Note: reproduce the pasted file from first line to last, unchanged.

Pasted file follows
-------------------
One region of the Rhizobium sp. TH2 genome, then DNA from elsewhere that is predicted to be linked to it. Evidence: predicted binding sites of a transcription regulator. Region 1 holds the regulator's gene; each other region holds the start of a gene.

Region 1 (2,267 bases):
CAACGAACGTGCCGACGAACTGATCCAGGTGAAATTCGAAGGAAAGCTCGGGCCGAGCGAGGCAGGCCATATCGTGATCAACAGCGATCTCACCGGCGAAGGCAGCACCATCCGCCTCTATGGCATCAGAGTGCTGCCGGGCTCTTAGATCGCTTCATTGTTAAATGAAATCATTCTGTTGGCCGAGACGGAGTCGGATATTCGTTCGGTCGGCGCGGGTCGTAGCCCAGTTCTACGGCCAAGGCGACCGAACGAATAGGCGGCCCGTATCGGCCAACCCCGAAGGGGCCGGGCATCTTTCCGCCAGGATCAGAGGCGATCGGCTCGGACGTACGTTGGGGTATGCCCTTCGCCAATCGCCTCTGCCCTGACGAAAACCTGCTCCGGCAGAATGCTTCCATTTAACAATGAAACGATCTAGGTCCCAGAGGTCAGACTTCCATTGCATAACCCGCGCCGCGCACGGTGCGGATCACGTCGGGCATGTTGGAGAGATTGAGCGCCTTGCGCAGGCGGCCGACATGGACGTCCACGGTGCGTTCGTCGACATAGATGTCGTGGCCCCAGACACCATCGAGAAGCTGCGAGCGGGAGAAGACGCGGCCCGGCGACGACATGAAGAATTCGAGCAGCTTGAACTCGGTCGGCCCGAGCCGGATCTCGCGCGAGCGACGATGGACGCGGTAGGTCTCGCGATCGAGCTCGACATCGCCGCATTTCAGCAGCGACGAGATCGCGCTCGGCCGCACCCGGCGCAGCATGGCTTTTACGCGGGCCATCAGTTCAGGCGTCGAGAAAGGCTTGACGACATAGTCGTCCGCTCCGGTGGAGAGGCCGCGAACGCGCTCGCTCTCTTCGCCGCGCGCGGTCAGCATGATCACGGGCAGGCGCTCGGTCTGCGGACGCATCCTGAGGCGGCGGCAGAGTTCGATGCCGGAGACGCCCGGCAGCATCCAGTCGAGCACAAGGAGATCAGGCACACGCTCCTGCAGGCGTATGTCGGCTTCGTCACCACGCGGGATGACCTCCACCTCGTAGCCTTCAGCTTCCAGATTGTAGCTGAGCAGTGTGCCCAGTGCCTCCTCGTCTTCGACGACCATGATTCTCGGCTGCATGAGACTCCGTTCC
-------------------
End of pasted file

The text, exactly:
One region of the Rhizobium sp. TH2 genome, then DNA from elsewhere that is predicted to be linked to it. Evidence: predicted binding sites of a transcription regulator. Region 1 holds the regulator's gene; each other region holds the start of a gene.

Region 1 (2,267 bases):
CAACGAACGTGCCGACGAACTGATCCAGGTGAAATTCGAAGGAAAGCTCGGGCCGAGCGAGGCAGGCCATATCGTGATCAACAGCGATCTCACCGGCGAAGGCAGCACCATCCGCCTCTATGGCATCAGAGTGCTGCCGGGCTCTTAGATCGCTTCATTGTTAAATGAAATCATTCTGTTGGCCGAGACGGAGTCGGATATTCGTTCGGTCGGCGCGGGTCGTAGCCCAGTTCTACGGCCAAGGCGACCGAACGAATAGGCGGCCCGTATCGGCCAACCCCGAAGGGGCCGGGCATCTTTCCGCCAGGATCAGAGGCGATCGGCTCGGACGTACGTTGGGGTATGCCCTTCGCCAATCGCCTCTGCCCTGACGAAAACCTGCTCCGGCAGAATGCTTCCATTTAACAATGAAACGATCTAGGTCCCAGAGGTCAGACTTCCATTGCATAACCCGCGCCGCGCACGGTGCGGATCACGTCGGGCATGTTGGAGAGATTGAGCGCCTTGCGCAGGCGGCCGACATGGACGTCCACGGTGCGTTCGTCGACATAGATGTCGTGGCCCCAGACACCATCGAGAAGCTGCGAGCGGGAGAAGACGCGGCCCGGCGACGACATGAAGAATTCGAGCAGCTTGAACTCGGTCGGCCCGAGCCGGATCTCGCGCGAGCGACGATGGACGCGGTAGGTCTCGCGATCGAGCTCGACATCGCCGCATTTCAGCAGCGACGAGATCGCGCTCGGCCGCACCCGGCGCAGCATGGCTTTTACGCGGGCCATCAGTTCAGGCGTCGAGAAAGGCTTGACGACATAGTCGTCCGCTCCGGTGGAGAGGCCGCGAACGCGCTCGCTCTCTTCGCCGCGCGCGGTCAGCATGATCACGGGCAGGCGCTCGGTCTGCGGACGCATCCTGAGGCGGCGGCAGAGTTCGATGCCGGAGACGCCCGGCAGCATCCAGTCGAGCACAAGGAGATCAGGCACACGCTCCTGCAGGCGTATGTCGGCTTCGTCACCACGCGGGATGACCTCCACCTCGTAGCCTTCAGCTTCCAGATTGTAGCTGAGCAGTGTGCCCAGTGCCTCCTCGTCTTCGACGACCATGATTCTCGGCTGCATGAGACTCCGTTCC